The Kazakhstan government
has once again issued an advisory to all major local Internet Service Providers (ISPs) asking them to make it mandatory for all their customers to install government-issued root certificates on their devices in order to regain access to the Internet services.
The root certificate in question, labeled as "trusted certificate" or "national security certificate," if installed, allows ISPs to intercept and monitor users' encrypted HTTPS and TLS connections, helping the government spy on their citizens and censor content.
In other words, the government is essentially launching a "man in the middle" attack on every resident of the country.
Starting from April this year, Kazakh ISPs began informing their users about the "national security certificate" that would be mandatory to install in order to continue uninterrupted access to a list of "allowed" HTTPS websites.
Now, Tele2, one of the major Kazakh ISPs, has finally started redirecting all HTTPS connections of its customers to a web page containing certificate files and instructions on how to install it on Windows, macOS, Android, and iOS devices.
One of the most significant security issues we can easily spot here is that — since users can only browse non-HTTPS sites before installing the certificates, the Cert files are available for download only over insecure HTTP connections, which can easily allow hackers to replace Certificate files using MiTM attacks.
The controversial advisory has been issued with respect to amendments to the Law on Communications 2004 (the "Communications Law") that the Kazakhstan government passed in November 2015.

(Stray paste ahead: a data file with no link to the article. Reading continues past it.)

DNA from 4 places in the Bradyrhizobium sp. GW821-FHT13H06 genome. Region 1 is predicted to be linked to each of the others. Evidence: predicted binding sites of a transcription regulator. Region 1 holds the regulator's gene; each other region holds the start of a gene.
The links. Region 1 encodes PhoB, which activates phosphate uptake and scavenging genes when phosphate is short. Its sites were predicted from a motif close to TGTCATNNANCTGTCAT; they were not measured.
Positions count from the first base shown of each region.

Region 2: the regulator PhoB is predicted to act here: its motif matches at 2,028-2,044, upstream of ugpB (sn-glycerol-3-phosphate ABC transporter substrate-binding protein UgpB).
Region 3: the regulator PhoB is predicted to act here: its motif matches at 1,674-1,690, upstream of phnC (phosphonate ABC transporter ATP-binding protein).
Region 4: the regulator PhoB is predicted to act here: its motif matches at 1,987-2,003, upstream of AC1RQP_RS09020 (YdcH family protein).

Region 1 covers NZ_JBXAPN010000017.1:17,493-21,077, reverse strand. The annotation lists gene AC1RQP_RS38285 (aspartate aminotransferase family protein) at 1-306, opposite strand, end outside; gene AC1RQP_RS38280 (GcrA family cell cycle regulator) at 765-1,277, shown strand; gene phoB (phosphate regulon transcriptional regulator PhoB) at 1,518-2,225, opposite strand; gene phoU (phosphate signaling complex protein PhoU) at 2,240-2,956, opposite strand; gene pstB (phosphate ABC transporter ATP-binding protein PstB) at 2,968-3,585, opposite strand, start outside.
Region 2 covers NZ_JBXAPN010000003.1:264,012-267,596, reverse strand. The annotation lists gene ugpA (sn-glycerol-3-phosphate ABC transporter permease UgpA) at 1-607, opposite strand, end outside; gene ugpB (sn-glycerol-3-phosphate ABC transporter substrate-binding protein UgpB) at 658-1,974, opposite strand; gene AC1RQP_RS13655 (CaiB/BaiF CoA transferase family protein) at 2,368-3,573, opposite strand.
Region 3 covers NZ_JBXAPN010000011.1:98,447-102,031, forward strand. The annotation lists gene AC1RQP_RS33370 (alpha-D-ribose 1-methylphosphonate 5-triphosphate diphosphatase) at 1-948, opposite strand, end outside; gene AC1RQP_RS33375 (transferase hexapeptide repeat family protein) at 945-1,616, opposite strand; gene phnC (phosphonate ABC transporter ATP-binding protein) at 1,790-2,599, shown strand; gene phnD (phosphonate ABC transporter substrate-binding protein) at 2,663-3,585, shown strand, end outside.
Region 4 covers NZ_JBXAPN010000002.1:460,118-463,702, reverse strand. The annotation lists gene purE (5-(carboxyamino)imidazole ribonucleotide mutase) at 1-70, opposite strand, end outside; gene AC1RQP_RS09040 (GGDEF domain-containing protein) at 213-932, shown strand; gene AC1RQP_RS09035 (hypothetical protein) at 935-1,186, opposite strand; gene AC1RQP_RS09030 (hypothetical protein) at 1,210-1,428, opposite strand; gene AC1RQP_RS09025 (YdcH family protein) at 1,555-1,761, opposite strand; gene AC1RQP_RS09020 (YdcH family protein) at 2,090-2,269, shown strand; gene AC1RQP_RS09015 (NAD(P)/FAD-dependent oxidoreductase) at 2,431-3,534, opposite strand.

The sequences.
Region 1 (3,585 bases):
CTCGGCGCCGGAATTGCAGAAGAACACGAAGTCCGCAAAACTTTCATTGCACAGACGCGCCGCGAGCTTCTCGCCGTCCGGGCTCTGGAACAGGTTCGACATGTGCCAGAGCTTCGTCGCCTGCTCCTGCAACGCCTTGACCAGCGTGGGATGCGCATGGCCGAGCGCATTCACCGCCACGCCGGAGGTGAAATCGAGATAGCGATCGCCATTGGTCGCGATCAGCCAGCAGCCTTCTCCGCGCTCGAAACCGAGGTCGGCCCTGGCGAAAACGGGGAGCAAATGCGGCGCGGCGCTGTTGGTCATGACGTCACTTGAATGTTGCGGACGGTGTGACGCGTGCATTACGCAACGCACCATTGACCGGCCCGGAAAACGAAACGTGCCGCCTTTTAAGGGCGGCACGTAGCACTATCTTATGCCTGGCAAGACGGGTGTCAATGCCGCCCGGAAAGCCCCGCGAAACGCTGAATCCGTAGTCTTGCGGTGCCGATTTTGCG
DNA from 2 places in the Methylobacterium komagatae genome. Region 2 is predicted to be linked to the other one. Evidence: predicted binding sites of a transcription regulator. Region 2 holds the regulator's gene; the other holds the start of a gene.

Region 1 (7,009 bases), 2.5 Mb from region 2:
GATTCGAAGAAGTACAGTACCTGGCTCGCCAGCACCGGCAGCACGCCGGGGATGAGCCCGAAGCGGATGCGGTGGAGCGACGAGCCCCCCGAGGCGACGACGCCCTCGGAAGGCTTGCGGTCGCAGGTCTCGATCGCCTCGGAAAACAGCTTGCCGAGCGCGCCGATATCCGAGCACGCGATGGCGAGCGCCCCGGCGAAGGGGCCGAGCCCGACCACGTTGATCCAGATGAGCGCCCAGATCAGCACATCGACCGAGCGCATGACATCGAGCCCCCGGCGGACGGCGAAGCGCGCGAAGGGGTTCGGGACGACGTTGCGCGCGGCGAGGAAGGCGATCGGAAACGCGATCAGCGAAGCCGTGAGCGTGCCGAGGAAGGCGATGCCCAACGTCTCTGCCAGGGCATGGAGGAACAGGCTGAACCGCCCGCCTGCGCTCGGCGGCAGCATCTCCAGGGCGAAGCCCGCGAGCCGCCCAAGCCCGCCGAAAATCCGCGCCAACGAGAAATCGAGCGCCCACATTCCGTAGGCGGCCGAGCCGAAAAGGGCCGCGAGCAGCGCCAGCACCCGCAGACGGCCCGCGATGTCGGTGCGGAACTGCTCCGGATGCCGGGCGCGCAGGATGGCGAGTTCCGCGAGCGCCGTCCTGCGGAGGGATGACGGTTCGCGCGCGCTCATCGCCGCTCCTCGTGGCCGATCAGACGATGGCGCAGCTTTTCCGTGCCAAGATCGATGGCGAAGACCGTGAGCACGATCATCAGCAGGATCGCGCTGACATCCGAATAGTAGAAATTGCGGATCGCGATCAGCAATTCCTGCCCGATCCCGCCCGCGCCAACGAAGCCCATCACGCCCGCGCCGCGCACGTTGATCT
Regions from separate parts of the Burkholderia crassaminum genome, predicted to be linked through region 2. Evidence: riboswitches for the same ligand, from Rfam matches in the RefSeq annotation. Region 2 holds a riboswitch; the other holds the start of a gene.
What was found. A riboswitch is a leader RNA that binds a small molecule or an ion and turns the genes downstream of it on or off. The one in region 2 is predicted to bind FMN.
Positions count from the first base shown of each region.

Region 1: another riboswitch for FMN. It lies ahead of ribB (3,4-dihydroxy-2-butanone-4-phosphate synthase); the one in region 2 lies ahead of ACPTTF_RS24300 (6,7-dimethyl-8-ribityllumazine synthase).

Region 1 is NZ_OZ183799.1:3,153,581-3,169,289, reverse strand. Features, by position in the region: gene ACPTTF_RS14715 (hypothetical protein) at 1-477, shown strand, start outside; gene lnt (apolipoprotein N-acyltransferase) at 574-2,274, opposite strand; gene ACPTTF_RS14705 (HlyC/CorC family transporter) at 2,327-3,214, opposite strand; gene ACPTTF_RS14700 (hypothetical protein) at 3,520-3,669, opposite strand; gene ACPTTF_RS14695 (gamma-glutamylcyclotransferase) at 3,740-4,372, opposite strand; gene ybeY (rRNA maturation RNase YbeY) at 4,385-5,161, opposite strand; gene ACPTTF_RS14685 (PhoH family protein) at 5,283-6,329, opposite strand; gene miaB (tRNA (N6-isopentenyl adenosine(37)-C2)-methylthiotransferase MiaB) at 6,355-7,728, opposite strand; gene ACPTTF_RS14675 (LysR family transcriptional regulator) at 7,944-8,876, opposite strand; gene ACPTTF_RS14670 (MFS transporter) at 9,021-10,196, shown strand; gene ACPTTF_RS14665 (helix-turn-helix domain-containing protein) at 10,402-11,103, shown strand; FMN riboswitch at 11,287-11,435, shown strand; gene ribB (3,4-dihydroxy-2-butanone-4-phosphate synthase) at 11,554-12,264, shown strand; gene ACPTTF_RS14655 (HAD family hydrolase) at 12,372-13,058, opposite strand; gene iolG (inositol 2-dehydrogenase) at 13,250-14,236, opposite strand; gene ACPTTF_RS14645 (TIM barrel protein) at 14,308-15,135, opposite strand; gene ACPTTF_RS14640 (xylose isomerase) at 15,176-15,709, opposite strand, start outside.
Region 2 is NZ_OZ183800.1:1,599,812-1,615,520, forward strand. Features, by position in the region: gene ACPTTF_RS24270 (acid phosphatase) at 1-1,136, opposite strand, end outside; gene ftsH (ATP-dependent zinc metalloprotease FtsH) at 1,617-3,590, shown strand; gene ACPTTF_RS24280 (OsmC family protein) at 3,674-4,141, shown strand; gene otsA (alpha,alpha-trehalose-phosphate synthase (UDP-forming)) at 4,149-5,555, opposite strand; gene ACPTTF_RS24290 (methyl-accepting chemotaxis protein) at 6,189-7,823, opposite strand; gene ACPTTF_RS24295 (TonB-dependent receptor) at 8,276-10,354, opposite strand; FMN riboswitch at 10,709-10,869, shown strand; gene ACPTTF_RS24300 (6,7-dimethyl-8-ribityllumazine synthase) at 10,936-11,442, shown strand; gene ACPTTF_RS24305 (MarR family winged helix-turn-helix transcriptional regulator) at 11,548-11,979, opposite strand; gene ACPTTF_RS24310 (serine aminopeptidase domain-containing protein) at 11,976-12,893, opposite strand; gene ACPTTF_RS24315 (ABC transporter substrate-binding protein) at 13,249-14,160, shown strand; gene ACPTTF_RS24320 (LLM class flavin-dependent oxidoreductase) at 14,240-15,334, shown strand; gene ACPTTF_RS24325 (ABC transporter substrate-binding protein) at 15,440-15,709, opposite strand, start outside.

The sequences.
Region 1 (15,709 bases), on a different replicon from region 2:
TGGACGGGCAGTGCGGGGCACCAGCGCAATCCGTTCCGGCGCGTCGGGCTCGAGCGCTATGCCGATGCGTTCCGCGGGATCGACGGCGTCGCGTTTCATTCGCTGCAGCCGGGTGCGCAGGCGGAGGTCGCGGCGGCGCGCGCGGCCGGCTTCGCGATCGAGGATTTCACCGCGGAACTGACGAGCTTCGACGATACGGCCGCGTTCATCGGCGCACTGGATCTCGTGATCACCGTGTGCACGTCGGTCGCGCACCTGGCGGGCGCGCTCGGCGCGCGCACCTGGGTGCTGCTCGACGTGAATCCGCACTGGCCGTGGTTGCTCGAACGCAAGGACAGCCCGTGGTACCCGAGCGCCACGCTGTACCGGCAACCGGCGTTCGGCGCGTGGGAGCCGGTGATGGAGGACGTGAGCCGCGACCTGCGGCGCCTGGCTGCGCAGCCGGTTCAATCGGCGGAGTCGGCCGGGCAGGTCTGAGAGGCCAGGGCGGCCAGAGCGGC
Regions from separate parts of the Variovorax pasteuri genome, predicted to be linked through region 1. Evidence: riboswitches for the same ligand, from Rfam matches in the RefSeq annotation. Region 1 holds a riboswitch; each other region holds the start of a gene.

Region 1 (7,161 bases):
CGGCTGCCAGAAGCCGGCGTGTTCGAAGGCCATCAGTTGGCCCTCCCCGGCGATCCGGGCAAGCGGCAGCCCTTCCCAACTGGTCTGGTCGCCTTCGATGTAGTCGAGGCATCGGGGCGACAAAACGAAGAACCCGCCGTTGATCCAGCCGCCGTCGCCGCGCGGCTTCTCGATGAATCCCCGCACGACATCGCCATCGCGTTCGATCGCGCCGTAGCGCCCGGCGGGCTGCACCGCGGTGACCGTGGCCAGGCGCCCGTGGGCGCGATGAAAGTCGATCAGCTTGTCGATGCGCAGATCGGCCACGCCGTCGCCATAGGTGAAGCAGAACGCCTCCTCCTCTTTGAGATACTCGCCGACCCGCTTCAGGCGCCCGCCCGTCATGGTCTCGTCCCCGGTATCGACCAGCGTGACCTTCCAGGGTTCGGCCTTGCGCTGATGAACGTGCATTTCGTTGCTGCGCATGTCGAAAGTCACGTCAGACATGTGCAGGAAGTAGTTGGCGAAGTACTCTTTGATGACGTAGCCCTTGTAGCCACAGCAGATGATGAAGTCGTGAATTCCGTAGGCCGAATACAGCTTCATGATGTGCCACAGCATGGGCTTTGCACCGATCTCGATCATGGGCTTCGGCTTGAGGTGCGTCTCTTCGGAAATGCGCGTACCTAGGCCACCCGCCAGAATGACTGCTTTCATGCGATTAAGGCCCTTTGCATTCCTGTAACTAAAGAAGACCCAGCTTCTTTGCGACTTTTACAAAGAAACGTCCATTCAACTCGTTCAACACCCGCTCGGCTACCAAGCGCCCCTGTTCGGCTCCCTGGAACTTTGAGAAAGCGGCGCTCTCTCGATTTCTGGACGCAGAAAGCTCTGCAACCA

According to Clause 11 of Article 26, the "Rules for Issuing and Applying a Security Certificate," all national communications service providers are obliged to monitor the encrypted Internet traffic of their customers using government-issued security certificates.
The law was intended to come in force starting 1 January 2016, but the Kazakhstan government failed to force the local ISPs following a series of lawsuits.
It seems now the Kazakhstan government is making another attempt to force the amendments, putting privacy and security of millions of its citizens at risk from both hackers and the government itself by breaking the fundamentals of Internet security protocol.
"A security certificate has been introduced that will become an effective tool for protecting the country's information space from hackers, Internet fraudsters and other types of cyber threats," the note reads.
"The introduction of a security certificate will also help in the protection of information systems and data, as well as identifying hackers and Internet fraudsters before they can cause damage."
"It will also allow Kazakhstan Internet users to be protected from hacker attacks and viewing illegal content."
From these statements, it's evident that the Kazakh government wants to take control over what content their citizens should be allowed to view on the Internet and also to turn Kazakhstan into a deep surveillance state.
Besides this, intercepting HTTPS communications will also allow ISPs to inject advertisements or tracking scripts on all web pages users visit.
At this moment, it is not clear how major tech companies and web browsers will respond to this new privacy infringement of the Kazakh citizens. We'll update the story with more information as soon as they are available.